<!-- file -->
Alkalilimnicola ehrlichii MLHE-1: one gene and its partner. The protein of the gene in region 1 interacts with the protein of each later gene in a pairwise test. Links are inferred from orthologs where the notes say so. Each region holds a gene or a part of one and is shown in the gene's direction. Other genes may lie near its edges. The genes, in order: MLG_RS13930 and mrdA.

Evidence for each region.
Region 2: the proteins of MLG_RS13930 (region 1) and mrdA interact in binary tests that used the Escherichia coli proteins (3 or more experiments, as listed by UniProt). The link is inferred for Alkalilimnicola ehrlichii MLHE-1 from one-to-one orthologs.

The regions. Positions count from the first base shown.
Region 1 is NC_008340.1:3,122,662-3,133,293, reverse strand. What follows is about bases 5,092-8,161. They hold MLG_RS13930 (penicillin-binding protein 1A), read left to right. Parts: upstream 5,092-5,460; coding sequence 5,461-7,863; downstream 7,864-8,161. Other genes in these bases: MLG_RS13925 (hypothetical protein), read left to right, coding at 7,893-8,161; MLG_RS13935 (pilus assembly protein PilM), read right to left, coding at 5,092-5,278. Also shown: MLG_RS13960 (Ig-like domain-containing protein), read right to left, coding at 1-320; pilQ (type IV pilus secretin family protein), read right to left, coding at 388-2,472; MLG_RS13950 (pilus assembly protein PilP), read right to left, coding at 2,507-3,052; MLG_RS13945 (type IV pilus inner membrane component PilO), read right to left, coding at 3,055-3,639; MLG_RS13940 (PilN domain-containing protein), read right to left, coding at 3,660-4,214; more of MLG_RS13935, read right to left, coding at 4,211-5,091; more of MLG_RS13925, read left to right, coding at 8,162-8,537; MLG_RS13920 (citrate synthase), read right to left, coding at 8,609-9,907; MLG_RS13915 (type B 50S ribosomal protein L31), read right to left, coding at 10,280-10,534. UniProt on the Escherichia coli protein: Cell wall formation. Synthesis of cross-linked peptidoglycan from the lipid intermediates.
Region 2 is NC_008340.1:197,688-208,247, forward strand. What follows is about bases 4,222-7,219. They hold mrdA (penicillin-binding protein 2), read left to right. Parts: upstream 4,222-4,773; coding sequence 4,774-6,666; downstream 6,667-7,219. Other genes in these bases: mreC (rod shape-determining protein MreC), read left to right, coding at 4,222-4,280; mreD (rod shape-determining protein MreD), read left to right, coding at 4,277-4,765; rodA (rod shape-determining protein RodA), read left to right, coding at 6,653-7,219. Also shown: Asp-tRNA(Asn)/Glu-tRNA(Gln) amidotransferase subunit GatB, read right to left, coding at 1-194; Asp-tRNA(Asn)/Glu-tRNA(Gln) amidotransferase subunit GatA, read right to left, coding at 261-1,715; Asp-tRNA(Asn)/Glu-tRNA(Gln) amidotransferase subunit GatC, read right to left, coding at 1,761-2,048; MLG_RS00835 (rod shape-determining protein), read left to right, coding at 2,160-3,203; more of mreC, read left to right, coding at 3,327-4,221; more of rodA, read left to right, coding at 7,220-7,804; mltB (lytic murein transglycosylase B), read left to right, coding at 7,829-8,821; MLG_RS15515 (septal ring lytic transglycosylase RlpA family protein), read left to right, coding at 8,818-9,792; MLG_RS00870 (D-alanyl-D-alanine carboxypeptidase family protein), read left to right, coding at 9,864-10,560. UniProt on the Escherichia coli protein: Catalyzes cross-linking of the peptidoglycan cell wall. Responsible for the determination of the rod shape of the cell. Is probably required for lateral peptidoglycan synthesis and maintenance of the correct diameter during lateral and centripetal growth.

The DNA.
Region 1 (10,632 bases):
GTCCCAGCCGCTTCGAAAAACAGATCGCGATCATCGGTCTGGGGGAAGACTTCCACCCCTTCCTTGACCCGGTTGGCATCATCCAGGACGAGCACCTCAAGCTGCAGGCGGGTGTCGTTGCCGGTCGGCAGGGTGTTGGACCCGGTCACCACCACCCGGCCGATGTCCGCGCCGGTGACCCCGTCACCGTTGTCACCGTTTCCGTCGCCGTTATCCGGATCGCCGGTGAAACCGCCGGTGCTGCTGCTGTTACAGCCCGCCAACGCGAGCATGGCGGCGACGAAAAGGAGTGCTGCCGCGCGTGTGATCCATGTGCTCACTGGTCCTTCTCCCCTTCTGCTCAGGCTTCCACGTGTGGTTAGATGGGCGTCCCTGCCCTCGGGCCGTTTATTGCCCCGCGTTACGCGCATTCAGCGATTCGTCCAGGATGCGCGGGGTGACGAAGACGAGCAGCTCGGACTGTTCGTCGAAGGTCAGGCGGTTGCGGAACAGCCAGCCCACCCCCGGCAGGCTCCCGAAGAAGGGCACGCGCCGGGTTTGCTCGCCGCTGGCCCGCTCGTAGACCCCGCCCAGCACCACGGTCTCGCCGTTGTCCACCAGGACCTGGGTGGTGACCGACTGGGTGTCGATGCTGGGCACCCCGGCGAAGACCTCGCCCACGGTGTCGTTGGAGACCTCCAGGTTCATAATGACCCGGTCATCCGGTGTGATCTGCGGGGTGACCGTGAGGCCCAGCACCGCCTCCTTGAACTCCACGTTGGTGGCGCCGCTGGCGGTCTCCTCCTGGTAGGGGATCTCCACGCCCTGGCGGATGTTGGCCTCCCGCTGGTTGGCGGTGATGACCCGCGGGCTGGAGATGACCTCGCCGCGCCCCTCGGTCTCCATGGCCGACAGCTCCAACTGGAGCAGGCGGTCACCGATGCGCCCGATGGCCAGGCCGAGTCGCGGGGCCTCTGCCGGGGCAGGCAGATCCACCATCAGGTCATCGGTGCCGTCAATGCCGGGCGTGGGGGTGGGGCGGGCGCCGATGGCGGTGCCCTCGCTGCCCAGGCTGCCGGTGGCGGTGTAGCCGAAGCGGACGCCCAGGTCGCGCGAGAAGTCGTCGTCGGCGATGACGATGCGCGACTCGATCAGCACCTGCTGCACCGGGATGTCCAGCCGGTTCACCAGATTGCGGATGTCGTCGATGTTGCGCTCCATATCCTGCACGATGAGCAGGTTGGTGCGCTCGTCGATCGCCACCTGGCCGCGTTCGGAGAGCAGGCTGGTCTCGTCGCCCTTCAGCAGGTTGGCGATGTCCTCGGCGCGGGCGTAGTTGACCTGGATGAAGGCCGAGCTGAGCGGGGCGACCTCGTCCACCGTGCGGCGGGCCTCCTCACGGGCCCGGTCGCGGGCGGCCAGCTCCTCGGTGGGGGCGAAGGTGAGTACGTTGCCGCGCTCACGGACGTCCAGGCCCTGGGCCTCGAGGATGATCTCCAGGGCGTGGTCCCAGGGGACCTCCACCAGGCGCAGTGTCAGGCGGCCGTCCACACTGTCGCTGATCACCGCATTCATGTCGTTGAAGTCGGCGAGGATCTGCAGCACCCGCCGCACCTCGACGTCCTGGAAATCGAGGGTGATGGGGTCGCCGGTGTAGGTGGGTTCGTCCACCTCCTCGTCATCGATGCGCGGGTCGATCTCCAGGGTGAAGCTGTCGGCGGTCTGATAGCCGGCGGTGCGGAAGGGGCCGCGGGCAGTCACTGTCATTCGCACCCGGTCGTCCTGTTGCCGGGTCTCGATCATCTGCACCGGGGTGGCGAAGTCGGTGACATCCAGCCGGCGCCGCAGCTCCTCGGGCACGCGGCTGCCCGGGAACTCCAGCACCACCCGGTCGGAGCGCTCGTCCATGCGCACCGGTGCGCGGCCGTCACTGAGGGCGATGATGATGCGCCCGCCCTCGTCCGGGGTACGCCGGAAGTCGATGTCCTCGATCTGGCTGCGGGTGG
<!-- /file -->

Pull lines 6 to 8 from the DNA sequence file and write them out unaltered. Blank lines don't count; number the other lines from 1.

Region 2 is NC_008340.1:197,688-208,247, forward strand. What follows is about bases 4,222-7,219. They hold mrdA (penicillin-binding protein 2), read left to right. Parts: upstream 4,222-4,773; coding sequence 4,774-6,666; downstream 6,667-7,219. Other genes in these bases: mreC (rod shape-determining protein MreC), read left to right, coding at 4,222-4,280; mreD (rod shape-determining protein MreD), read left to right, coding at 4,277-4,765; rodA (rod shape-determining protein RodA), read left to right, coding at 6,653-7,219. Also shown: Asp-tRNA(Asn)/Glu-tRNA(Gln) amidotransferase subunit GatB, read right to left, coding at 1-194; Asp-tRNA(Asn)/Glu-tRNA(Gln) amidotransferase subunit GatA, read right to left, coding at 261-1,715; Asp-tRNA(Asn)/Glu-tRNA(Gln) amidotransferase subunit GatC, read right to left, coding at 1,761-2,048; MLG_RS00835 (rod shape-determining protein), read left to right, coding at 2,160-3,203; more of mreC, read left to right, coding at 3,327-4,221; more of rodA, read left to right, coding at 7,220-7,804; mltB (lytic murein transglycosylase B), read left to right, coding at 7,829-8,821; MLG_RS15515 (septal ring lytic transglycosylase RlpA family protein), read left to right, coding at 8,818-9,792; MLG_RS00870 (D-alanyl-D-alanine carboxypeptidase family protein), read left to right, coding at 9,864-10,560. UniProt on the Escherichia coli protein: Catalyzes cross-linking of the peptidoglycan cell wall. Responsible for the determination of the rod shape of the cell. Is probably required for lateral peptidoglycan synthesis and maintenance of the correct diameter during lateral and centripetal growth.

The DNA.
Region 1 (10,632 bases):